Parish, Robert T.

4/10/1885

ROBERT T. PARISH
1820-1885
 

Robt. T. Parish, son of John G. and Eliza Ann Parish, was born in Mississippi, February 29th, 1820 and died April 10th, 1885. He grew up in rebellion against God and became an exceedingly wicked man; but through Divine mercy was arrested and powerfully converted in Union Parish, La., in 1856, and instead of the lion became a lamb. His conversion was clear to himself and became visible to all who knew him.
The Master needed him and called him to the ministry, and in obedience to that “call” he sought and obtained license to preach and was admitted on trial in the Louisiana Conference in February 1858, and into full connection in 1860.
His early educational advantages were not good; but he faithfully improved what he had. Bro. Parish was a man of strong conviction and never failed to express them when necessary. As a Christian he lived above suspicion and had the confidence of all who knew him. As a preacher, he was plain, earnest and logical. He shunned not to declare the whole counsel of God. His whole itinerant life has been in connection with this Conference as follows: Calcasieu in 1858 and 1859; North Rapides, 1860; Centerville, 1861, 62 and 63; North Rapides 1864 and 1865; Columbia, 1866; Farmersville, 1867; Ouachita Circuit, 1868; Farmersville, 1869, 1870, 1871 and 1872; Castor Circuit 1873, Ouachita Circuit, 1874; Downsville Circuit, 1875; Marion Circuit, 1876; Farmersville, 1877; Indian Village, 1878, 1879, 1880 and 1881; Arcadia, 1882 and 1883; Tulip, 1884, and was appointed to Vernon Circuit for 1885.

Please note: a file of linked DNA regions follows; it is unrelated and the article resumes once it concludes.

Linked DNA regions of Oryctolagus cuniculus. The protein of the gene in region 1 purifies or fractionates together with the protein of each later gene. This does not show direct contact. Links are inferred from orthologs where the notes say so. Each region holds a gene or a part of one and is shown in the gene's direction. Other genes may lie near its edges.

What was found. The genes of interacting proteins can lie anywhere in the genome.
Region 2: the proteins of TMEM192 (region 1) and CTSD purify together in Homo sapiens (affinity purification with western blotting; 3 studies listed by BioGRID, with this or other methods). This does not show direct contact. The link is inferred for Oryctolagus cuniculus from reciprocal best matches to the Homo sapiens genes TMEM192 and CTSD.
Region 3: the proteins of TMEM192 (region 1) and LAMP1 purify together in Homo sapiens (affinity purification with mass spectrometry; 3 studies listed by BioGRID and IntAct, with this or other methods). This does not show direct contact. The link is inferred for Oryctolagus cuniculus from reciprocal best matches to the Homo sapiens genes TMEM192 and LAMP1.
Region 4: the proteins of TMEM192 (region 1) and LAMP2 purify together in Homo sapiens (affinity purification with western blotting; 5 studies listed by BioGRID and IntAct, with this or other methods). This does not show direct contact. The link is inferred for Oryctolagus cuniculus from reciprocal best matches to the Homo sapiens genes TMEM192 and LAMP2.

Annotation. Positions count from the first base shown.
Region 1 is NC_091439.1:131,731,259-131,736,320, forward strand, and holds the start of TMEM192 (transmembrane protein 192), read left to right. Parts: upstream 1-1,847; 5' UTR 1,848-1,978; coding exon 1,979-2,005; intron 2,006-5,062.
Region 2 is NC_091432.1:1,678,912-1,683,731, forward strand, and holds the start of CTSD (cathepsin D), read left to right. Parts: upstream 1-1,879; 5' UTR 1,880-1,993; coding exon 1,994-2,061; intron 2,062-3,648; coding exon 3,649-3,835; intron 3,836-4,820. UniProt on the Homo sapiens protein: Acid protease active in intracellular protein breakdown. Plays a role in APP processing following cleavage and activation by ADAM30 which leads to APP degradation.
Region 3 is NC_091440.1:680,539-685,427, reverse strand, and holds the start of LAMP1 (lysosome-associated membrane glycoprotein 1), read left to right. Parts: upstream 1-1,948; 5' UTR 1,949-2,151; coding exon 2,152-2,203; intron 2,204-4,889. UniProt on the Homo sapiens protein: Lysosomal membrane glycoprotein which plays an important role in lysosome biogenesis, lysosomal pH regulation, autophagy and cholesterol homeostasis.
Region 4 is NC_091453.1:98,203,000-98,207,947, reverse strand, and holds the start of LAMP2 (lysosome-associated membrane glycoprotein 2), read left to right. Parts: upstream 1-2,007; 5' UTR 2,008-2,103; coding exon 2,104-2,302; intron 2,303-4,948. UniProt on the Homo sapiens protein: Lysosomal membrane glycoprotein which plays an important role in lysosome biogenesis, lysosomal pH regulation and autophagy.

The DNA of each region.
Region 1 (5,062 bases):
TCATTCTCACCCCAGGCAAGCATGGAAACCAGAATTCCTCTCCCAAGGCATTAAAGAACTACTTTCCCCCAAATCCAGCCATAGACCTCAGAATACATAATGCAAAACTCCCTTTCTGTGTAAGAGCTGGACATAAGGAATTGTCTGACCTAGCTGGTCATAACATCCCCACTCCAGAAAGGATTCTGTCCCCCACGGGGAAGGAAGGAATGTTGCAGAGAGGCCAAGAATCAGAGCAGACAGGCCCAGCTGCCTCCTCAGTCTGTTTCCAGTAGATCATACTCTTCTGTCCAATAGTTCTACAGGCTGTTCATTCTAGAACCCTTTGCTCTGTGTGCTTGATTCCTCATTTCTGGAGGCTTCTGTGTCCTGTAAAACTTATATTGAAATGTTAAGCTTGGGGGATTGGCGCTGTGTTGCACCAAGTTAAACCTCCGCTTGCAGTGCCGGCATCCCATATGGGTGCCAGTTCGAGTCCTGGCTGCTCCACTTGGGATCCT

He died in the triumph of an all-conquering faith, gave frequent expressions of his resignation and said to his Presiding Elder, Bro. Sawyer, “Tell my brethren of the Louisiana Conference that my way is clear,” “I am right.”
A more truthful, earnest Christian minister we have never known. His armor has been laid by; “He is now where the weary are at rest.” Let us emulate his example.
Source: Journal Louisiana Conference Methodist Episcopal Church, South, 1885